BOTTOM LINE by Julie StachowiakEven if we are not bedridden and totally dependent, things are usually different than they used to be when it comes to the relationships with our caregivers. Where does that leave us?
If you have MS (or any other disease which requires care), there are some things you can do to help take care of the people that care for you:
- Give Them a Pass: Encourage them to take breaks and enjoy something they like, even if it means that you can’t come along.
- Spread the Responsibility Around: Ask other people for help besides your spouse or the person who always helps you. Someone (I don’t remember who) once said: “If you want someone to be your friend, ask them for help.” Many people love to be asked for assistance and would love to do something for you -- they just need you to make a specific request.
- Get Your Doc to Help: Mention problems to your neurologist and ask for suggestions. Perhaps an occupational therapist could come to your house and help make modifications that would help you be less reliant on your caregiver.
- Keep Them Informed: Share all information about MS and specific symptoms that you are having with your caregiver. Send them to this website, for example. Show them articles that describe what you are feeling or what you are worried about.
- Have Frank Discussions: Try to present the situation as a team effort. I found MS and Your Feelings, by Alison Shadday, helpful in guiding such discussions and helping caregivers see that they are not alone (there is a section in there specifically for caregivers of people with MS). This book also has wonderful stress-reducing suggestions that may be useful for both you and your caregiver.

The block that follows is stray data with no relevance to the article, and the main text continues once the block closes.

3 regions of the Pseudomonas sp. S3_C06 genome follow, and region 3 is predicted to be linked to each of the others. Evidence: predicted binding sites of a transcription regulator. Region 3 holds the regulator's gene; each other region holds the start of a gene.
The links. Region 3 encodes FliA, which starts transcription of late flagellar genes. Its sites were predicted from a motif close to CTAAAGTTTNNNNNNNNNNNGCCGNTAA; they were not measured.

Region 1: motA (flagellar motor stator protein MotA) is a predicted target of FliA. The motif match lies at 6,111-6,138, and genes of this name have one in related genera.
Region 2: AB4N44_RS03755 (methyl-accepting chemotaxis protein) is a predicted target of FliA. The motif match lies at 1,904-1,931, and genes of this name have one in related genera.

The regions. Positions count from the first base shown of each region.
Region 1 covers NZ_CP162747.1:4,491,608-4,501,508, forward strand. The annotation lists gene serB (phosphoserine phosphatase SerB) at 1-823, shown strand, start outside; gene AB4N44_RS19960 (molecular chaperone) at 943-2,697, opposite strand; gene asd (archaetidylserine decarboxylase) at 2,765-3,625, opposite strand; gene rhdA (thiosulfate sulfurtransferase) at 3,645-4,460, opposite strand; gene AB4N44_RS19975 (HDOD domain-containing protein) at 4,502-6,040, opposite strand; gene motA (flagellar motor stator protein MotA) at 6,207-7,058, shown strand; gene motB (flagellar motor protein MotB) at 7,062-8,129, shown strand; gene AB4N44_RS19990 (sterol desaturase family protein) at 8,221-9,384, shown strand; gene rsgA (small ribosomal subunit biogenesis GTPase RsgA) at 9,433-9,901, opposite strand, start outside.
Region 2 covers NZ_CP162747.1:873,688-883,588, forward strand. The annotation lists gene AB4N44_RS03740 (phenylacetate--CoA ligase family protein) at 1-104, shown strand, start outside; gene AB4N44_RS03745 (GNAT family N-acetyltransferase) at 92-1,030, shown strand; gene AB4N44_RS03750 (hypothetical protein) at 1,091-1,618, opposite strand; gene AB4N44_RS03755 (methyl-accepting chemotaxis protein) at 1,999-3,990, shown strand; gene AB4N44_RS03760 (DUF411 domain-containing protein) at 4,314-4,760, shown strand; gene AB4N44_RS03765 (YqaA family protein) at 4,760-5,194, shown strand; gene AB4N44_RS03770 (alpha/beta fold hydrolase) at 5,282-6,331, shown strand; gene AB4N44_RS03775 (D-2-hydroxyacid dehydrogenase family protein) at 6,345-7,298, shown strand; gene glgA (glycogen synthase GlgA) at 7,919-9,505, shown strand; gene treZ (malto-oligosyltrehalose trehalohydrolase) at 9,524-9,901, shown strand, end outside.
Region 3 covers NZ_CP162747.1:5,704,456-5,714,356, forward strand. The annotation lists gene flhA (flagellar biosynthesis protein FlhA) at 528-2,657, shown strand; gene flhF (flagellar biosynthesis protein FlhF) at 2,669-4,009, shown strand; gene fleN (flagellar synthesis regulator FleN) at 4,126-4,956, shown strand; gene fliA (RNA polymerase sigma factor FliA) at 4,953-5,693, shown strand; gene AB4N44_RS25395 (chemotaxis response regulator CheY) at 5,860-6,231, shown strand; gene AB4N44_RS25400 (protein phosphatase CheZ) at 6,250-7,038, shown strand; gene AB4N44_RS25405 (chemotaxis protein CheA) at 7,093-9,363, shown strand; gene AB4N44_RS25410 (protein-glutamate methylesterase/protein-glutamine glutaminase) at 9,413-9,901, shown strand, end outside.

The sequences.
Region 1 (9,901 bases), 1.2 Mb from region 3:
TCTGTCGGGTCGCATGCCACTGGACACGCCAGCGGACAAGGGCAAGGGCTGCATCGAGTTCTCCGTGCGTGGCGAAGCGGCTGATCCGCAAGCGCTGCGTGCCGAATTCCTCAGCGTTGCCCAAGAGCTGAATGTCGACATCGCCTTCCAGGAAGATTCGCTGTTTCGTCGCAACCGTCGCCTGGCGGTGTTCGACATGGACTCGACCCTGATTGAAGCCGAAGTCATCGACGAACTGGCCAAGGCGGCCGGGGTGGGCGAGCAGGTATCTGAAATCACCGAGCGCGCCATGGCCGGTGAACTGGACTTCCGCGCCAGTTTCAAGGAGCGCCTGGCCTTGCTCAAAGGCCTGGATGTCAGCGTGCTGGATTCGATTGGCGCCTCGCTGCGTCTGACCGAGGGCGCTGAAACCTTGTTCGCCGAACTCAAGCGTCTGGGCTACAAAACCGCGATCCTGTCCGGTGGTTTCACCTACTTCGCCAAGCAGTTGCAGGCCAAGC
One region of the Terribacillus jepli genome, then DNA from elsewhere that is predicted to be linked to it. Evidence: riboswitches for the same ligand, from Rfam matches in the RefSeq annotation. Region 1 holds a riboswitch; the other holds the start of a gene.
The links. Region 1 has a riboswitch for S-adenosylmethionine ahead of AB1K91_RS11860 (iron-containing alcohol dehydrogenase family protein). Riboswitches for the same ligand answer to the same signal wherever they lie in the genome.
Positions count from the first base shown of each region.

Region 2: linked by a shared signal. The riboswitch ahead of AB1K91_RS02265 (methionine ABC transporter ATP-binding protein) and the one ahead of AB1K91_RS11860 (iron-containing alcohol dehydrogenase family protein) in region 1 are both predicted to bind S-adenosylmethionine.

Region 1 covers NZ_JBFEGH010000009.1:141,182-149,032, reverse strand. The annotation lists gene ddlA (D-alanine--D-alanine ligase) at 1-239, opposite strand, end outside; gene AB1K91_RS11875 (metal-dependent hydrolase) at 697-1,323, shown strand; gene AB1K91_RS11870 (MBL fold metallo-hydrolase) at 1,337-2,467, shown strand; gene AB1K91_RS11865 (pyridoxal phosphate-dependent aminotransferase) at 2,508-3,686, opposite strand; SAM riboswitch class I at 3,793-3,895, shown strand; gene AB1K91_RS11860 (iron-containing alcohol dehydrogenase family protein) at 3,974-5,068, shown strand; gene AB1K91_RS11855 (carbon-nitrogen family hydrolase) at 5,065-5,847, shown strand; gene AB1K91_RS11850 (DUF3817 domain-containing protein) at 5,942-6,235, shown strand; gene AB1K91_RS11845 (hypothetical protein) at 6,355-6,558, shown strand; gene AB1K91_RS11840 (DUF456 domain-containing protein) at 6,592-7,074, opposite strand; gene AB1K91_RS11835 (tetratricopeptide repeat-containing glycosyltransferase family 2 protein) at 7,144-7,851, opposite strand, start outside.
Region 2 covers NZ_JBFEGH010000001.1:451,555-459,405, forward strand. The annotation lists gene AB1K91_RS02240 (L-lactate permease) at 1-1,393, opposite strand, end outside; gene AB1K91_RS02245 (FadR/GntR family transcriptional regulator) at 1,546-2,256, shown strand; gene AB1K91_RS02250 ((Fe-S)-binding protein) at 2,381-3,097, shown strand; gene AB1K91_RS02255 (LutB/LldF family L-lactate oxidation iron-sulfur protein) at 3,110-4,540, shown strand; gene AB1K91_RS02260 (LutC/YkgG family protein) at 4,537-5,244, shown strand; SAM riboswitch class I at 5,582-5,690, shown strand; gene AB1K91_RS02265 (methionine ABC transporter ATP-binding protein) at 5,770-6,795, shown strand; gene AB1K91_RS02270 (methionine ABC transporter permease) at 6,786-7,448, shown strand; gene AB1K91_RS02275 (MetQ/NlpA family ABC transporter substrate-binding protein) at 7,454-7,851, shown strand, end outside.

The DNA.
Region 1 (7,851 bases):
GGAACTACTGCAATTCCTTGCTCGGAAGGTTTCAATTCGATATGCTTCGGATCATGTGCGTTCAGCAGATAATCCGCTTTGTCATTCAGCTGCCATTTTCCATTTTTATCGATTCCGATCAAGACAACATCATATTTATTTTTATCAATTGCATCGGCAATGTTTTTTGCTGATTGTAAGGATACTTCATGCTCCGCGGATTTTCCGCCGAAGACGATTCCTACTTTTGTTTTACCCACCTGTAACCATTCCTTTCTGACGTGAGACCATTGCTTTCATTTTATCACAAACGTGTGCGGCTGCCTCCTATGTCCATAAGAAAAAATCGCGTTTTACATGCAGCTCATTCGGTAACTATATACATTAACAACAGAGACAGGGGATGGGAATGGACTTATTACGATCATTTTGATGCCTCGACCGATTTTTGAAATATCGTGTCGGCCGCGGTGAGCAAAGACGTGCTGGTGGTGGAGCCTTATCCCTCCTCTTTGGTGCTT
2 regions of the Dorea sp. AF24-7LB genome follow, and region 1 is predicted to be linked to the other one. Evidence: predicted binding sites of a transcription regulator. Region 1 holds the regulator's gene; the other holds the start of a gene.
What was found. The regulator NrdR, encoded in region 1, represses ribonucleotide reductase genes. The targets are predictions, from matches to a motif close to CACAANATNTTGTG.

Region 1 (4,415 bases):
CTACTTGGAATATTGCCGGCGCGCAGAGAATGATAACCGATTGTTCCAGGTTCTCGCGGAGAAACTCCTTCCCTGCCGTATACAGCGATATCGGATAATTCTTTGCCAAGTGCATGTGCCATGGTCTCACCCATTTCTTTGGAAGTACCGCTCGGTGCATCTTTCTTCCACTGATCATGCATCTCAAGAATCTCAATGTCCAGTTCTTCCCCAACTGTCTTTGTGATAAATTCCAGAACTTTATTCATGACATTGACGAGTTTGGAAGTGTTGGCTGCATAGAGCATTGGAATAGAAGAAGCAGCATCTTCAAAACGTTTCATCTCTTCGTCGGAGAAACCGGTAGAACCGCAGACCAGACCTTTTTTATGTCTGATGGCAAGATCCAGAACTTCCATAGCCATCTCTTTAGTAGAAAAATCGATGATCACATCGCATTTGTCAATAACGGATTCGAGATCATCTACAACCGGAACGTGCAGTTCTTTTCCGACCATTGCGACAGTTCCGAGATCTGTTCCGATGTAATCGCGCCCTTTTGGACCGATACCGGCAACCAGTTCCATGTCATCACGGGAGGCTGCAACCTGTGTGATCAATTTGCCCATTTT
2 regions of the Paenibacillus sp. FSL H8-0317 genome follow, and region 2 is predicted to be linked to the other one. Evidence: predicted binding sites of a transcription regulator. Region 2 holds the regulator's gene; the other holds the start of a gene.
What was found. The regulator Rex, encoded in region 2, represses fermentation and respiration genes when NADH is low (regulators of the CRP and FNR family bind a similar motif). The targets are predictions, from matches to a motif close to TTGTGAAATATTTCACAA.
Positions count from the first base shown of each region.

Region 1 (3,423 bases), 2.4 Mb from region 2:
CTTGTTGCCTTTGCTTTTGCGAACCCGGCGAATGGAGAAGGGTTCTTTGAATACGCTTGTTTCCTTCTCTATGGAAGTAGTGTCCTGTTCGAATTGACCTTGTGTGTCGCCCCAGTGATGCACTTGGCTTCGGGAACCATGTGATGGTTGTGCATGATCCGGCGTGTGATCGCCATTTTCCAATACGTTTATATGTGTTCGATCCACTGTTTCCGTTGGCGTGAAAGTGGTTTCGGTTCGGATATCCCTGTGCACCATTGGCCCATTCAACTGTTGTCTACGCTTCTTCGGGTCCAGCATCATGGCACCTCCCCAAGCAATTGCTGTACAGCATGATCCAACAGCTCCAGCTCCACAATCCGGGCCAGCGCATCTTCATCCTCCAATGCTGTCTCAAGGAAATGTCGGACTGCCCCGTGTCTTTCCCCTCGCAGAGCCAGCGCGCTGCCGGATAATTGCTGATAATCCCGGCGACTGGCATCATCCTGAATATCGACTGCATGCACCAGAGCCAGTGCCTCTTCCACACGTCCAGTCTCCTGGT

- Plan for a Relapse or Symptom Worsening: By making a list of all your responsibilities, organizing all of the tasks, deciding who can be responsible for them and enlisting help before you need this type of assistance, you can eliminate a great deal of stress for yourself and your primary caregiver. This will allow both of you to focus on getting you through treatment, helping you to heal and giving both of you space to adapt to any new situation.
Last wordsCaregiving can be particularly stressful for couples. One person being put in the position of caring for the other (even if this just means giving a little help some of the time) can change any relationship. MS can transform things from a partnership between lovers to more of a parent-child situation, stripping people of dignity and introducing embarrassment and dependence, even though that is not intended. By being aware of this, you can both do your part to prevent it.
Marriage and Multiple Sclerosis